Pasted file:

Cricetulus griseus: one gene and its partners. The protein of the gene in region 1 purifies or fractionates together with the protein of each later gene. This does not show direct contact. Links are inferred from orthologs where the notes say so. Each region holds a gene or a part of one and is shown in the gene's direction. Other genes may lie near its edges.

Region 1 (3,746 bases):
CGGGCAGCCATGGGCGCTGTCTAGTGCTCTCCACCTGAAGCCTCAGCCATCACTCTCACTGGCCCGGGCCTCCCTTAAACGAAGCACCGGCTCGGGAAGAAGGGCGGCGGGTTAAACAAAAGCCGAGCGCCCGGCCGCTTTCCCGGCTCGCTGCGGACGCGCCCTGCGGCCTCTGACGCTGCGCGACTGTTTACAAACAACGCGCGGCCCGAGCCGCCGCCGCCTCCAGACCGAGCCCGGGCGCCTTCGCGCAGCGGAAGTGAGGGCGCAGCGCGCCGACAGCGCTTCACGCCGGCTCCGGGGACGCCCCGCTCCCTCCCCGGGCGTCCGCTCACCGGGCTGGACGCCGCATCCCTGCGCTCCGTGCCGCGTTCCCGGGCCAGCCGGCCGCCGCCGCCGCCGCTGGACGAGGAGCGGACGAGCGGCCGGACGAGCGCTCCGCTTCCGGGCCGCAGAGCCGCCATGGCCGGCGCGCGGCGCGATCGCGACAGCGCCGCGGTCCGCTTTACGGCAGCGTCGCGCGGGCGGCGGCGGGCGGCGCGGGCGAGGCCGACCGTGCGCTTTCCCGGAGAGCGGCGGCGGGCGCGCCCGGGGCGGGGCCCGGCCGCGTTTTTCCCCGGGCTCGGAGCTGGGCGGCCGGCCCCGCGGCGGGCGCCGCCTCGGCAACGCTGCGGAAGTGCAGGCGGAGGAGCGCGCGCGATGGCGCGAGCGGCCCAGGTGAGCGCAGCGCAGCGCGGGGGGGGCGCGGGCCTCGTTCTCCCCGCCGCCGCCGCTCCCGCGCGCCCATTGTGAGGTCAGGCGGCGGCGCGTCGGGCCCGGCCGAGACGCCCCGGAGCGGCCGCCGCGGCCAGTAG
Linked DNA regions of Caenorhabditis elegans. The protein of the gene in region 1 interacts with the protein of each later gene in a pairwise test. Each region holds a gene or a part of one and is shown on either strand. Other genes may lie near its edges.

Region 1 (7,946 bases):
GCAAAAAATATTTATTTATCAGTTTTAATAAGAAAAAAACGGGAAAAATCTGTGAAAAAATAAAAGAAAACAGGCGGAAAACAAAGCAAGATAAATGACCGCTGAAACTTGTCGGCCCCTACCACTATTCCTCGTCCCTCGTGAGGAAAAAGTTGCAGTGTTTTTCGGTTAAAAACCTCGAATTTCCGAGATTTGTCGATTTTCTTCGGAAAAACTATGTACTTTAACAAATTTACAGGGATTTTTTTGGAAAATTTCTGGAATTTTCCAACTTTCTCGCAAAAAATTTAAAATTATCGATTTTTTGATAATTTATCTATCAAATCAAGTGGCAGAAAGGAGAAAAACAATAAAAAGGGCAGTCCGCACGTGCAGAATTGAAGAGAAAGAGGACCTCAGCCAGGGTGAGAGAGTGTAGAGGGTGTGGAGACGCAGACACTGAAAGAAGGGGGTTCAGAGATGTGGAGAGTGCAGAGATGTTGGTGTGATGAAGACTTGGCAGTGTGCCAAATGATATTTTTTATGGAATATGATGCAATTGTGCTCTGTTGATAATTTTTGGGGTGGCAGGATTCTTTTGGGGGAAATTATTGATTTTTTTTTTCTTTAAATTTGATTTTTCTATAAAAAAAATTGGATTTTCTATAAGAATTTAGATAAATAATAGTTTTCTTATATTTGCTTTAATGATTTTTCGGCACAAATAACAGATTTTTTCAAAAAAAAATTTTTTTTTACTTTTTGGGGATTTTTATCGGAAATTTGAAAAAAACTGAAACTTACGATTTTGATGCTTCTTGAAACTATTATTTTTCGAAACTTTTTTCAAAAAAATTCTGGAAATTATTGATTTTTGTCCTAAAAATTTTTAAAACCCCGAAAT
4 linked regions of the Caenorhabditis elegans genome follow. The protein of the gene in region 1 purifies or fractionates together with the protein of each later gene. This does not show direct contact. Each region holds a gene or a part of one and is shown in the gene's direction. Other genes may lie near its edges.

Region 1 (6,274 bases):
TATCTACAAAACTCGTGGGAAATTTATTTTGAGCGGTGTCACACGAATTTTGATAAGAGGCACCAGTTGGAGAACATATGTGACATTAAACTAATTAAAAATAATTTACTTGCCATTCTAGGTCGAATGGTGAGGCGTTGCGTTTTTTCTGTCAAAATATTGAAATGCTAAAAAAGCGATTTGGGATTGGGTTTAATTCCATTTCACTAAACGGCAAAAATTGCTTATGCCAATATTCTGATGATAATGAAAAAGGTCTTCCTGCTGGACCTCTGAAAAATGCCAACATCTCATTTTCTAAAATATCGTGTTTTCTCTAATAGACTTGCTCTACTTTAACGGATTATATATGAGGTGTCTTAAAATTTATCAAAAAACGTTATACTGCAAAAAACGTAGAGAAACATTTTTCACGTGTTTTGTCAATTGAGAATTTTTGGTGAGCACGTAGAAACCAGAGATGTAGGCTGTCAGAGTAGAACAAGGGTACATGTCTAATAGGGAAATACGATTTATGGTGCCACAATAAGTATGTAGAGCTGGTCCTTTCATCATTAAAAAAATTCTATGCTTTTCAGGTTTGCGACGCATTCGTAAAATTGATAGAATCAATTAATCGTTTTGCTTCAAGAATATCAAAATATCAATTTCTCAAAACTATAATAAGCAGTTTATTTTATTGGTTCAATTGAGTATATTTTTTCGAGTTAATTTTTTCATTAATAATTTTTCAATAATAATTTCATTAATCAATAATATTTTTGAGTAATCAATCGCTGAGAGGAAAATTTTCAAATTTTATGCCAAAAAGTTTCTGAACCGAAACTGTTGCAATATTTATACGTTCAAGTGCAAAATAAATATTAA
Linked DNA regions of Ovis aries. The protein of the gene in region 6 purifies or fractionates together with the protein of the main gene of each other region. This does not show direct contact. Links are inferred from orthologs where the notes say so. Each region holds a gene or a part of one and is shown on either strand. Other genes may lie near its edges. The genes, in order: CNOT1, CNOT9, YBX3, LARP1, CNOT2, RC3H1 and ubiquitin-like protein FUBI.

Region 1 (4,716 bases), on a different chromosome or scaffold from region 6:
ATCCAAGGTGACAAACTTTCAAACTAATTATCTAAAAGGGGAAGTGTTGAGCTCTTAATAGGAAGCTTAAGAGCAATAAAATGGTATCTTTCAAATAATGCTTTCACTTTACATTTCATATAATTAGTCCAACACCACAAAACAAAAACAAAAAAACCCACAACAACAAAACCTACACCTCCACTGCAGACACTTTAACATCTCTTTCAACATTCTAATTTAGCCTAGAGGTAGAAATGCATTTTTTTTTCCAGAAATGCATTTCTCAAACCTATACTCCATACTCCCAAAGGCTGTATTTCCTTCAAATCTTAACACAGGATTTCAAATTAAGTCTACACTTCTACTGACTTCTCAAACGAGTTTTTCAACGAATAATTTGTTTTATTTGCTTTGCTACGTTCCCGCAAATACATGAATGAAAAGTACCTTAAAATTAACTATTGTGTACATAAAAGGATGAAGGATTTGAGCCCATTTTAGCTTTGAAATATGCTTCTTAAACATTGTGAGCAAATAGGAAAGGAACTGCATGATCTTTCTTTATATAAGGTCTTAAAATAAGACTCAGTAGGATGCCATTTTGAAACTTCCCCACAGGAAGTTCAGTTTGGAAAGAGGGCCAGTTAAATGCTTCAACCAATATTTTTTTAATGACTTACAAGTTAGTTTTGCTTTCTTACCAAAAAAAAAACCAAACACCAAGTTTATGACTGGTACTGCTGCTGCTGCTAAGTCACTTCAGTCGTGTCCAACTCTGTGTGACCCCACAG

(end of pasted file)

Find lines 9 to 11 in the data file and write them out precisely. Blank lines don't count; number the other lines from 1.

TATCTACAAAACTCGTGGGAAATTTATTTTGAGCGGTGTCACACGAATTTTGATAAGAGGCACCAGTTGGAGAACATATGTGACATTAAACTAATTAAAAATAATTTACTTGCCATTCTAGGTCGAATGGTGAGGCGTTGCGTTTTTTCTGTCAAAATATTGAAATGCTAAAAAAGCGATTTGGGATTGGGTTTAATTCCATTTCACTAAACGGCAAAAATTGCTTATGCCAATATTCTGATGATAATGAAAAAGGTCTTCCTGCTGGACCTCTGAAAAATGCCAACATCTCATTTTCTAAAATATCGTGTTTTCTCTAATAGACTTGCTCTACTTTAACGGATTATATATGAGGTGTCTTAAAATTTATCAAAAAACGTTATACTGCAAAAAACGTAGAGAAACATTTTTCACGTGTTTTGTCAATTGAGAATTTTTGGTGAGCACGTAGAAACCAGAGATGTAGGCTGTCAGAGTAGAACAAGGGTACATGTCTAATAGGGAAATACGATTTATGGTGCCACAATAAGTATGTAGAGCTGGTCCTTTCATCATTAAAAAAATTCTATGCTTTTCAGGTTTGCGACGCATTCGTAAAATTGATAGAATCAATTAATCGTTTTGCTTCAAGAATATCAAAATATCAATTTCTCAAAACTATAATAAGCAGTTTATTTTATTGGTTCAATTGAGTATATTTTTTCGAGTTAATTTTTTCATTAATAATTTTTCAATAATAATTTCATTAATCAATAATATTTTTGAGTAATCAATCGCTGAGAGGAAAATTTTCAAATTTTATGCCAAAAAGTTTCTGAACCGAAACTGTTGCAATATTTATACGTTCAAGTGCAAAATAAATATTAA
Linked DNA regions of Ovis aries. The protein of the gene in region 6 purifies or fractionates together with the protein of the main gene of each other region. This does not show direct contact. Links are inferred from orthologs where the notes say so. Each region holds a gene or a part of one and is shown on either strand. Other genes may lie near its edges. The genes, in order: CNOT1, CNOT9, YBX3, LARP1, CNOT2, RC3H1 and ubiquitin-like protein FUBI.

Region 1 (4,716 bases), on a different chromosome or scaffold from region 6: